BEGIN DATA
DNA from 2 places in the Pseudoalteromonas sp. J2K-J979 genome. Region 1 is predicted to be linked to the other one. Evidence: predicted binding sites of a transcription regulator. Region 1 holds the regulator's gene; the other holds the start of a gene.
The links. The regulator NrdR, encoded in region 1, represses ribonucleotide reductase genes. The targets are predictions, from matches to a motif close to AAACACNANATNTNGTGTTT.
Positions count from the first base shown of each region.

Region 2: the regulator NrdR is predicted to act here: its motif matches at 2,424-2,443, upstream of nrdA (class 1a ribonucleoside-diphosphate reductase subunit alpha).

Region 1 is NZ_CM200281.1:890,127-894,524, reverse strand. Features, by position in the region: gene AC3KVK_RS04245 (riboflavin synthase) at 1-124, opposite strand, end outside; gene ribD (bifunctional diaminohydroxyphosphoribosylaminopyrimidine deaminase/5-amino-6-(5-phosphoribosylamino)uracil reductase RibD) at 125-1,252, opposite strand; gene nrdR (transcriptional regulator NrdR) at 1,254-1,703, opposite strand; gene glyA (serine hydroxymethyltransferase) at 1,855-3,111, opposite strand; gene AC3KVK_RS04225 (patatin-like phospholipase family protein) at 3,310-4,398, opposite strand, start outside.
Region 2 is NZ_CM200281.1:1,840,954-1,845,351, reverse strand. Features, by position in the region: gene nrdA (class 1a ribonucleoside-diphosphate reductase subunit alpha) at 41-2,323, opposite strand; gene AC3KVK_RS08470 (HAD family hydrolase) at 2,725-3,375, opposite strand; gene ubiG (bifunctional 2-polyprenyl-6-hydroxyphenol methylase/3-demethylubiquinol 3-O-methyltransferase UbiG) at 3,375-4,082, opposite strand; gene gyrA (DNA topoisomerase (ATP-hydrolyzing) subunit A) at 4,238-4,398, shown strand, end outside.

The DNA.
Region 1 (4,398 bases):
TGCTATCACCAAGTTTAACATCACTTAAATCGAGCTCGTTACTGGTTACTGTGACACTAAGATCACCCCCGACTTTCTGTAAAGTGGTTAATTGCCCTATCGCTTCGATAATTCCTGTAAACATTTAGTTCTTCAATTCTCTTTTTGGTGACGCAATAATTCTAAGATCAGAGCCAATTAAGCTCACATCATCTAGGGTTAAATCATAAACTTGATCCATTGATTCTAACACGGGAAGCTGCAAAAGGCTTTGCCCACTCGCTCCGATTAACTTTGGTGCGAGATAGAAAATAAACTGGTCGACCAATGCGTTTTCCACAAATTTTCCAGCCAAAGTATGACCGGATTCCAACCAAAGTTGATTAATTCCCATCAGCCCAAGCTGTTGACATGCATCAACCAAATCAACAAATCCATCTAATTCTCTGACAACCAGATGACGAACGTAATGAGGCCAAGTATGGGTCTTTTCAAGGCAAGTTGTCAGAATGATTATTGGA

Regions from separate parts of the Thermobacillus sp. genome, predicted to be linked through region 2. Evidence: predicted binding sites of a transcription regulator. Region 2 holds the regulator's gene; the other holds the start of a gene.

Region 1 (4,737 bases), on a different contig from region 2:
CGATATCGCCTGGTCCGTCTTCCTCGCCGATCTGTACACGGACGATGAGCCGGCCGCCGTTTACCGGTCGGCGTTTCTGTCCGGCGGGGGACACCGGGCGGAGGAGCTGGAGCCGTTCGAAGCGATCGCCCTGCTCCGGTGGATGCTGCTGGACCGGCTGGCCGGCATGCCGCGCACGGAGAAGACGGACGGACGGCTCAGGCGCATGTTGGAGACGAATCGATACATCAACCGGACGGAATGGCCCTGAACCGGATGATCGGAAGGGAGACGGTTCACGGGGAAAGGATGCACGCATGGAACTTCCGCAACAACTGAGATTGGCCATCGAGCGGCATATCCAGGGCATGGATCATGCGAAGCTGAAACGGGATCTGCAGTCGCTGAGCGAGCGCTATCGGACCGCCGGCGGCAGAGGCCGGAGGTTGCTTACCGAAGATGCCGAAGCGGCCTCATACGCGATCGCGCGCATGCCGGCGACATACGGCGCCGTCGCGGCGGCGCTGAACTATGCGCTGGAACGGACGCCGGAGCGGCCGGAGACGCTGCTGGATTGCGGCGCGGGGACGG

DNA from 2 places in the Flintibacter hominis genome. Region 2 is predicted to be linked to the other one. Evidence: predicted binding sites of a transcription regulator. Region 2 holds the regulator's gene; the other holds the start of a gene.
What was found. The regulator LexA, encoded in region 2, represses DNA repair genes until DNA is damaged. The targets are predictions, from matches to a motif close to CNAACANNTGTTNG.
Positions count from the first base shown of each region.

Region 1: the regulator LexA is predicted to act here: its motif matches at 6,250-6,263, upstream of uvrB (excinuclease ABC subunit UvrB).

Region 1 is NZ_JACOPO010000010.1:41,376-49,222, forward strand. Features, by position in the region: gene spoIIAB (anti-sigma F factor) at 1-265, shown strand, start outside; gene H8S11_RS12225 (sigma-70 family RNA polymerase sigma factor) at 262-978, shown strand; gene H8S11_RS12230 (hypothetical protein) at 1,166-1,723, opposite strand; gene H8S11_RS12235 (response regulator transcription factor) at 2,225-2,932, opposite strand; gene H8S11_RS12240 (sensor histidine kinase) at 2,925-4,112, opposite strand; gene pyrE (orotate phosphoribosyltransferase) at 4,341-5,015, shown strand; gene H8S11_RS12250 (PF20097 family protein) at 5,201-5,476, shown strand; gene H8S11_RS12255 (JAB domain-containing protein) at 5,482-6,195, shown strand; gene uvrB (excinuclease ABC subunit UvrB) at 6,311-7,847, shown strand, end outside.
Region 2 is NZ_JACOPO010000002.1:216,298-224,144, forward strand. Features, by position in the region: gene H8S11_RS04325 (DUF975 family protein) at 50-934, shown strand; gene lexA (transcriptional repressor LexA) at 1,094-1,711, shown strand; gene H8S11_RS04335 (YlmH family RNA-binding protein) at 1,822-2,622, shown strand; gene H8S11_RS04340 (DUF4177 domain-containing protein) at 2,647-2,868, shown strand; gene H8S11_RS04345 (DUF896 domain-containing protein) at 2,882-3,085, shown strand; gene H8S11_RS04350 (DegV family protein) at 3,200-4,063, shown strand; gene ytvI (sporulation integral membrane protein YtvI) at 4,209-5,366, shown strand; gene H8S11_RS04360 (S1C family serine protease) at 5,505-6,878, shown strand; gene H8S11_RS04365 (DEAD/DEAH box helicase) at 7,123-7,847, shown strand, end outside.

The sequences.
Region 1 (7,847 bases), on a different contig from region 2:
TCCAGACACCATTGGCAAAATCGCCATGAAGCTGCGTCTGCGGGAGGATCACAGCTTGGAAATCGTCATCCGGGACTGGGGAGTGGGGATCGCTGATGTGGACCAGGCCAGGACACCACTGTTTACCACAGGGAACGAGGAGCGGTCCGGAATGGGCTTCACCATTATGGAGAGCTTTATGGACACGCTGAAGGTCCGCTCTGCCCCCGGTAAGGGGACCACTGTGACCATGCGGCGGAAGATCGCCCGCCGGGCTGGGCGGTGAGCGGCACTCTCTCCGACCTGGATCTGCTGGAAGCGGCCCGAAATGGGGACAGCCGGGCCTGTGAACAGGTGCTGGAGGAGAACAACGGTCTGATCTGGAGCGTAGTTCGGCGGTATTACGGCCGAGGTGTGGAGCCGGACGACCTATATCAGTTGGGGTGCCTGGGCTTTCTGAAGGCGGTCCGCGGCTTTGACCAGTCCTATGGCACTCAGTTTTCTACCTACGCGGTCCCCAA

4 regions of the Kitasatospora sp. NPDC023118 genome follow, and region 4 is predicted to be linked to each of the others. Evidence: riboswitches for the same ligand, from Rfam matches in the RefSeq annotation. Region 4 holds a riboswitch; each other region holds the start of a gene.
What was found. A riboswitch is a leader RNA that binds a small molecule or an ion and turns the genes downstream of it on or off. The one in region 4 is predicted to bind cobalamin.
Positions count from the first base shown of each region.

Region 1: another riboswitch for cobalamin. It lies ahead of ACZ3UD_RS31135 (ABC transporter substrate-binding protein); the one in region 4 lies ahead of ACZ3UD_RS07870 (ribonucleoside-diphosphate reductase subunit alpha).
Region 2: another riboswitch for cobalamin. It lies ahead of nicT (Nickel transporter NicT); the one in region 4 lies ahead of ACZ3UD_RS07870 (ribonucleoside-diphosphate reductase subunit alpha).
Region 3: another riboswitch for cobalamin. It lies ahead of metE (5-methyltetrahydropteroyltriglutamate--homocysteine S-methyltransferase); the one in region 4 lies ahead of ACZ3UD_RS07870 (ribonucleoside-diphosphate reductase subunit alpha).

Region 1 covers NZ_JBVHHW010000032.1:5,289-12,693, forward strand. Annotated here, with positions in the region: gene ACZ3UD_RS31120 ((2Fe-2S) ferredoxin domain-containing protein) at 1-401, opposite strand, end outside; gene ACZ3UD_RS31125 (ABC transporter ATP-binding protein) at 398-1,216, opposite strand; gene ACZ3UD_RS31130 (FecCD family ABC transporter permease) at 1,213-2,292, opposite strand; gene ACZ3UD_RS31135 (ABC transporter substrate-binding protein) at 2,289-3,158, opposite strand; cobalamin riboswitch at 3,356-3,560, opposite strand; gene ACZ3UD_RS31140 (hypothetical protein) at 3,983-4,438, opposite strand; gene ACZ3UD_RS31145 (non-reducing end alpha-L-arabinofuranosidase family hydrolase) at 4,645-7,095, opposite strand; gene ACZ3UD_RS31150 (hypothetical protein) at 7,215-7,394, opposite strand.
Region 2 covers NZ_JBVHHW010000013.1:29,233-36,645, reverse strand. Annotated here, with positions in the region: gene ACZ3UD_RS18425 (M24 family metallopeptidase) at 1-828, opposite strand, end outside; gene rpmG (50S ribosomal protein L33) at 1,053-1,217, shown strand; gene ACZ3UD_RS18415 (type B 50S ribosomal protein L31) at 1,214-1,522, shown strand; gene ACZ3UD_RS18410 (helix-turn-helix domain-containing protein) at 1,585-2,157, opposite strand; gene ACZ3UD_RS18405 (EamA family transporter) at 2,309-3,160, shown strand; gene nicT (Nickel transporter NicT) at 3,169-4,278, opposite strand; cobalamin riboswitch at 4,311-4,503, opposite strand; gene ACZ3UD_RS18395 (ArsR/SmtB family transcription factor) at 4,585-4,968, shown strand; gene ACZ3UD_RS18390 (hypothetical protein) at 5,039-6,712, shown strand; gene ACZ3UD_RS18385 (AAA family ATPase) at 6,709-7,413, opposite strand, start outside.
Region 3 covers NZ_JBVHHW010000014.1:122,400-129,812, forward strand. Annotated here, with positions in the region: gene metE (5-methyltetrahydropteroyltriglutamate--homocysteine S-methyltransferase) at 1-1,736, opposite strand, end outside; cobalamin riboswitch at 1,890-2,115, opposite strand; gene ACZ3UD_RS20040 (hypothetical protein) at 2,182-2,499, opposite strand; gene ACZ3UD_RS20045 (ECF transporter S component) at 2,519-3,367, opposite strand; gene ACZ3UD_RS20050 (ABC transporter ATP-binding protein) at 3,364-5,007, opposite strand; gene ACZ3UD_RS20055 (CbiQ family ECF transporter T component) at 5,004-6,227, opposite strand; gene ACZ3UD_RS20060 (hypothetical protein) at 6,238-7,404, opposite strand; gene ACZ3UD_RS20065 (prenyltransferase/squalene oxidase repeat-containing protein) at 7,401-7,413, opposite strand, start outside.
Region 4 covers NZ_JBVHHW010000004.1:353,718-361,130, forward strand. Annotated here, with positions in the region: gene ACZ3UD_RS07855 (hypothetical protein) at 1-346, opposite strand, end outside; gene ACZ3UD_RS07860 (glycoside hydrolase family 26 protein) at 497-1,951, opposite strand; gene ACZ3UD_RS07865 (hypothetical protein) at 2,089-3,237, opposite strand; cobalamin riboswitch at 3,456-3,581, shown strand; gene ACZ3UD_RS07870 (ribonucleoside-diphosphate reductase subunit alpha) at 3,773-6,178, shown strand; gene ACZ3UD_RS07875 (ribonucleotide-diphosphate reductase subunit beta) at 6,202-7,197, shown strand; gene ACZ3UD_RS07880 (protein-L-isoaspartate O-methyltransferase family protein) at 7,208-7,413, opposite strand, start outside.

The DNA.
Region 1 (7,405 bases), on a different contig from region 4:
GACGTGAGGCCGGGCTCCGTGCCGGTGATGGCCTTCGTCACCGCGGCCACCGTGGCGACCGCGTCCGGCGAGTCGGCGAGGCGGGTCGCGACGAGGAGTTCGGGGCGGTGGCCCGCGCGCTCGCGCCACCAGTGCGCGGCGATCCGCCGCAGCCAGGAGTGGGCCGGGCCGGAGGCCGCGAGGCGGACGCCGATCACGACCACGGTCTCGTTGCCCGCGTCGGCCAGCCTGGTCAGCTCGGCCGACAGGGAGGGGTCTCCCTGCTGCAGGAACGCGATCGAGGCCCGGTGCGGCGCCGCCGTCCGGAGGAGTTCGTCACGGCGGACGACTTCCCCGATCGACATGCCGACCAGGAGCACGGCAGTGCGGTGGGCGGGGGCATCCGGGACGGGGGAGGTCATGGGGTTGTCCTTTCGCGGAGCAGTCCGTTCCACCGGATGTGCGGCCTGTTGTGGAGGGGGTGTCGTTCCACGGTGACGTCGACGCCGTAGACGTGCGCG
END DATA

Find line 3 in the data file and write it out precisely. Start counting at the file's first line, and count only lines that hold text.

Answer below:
Positions count from the first base shown of each region.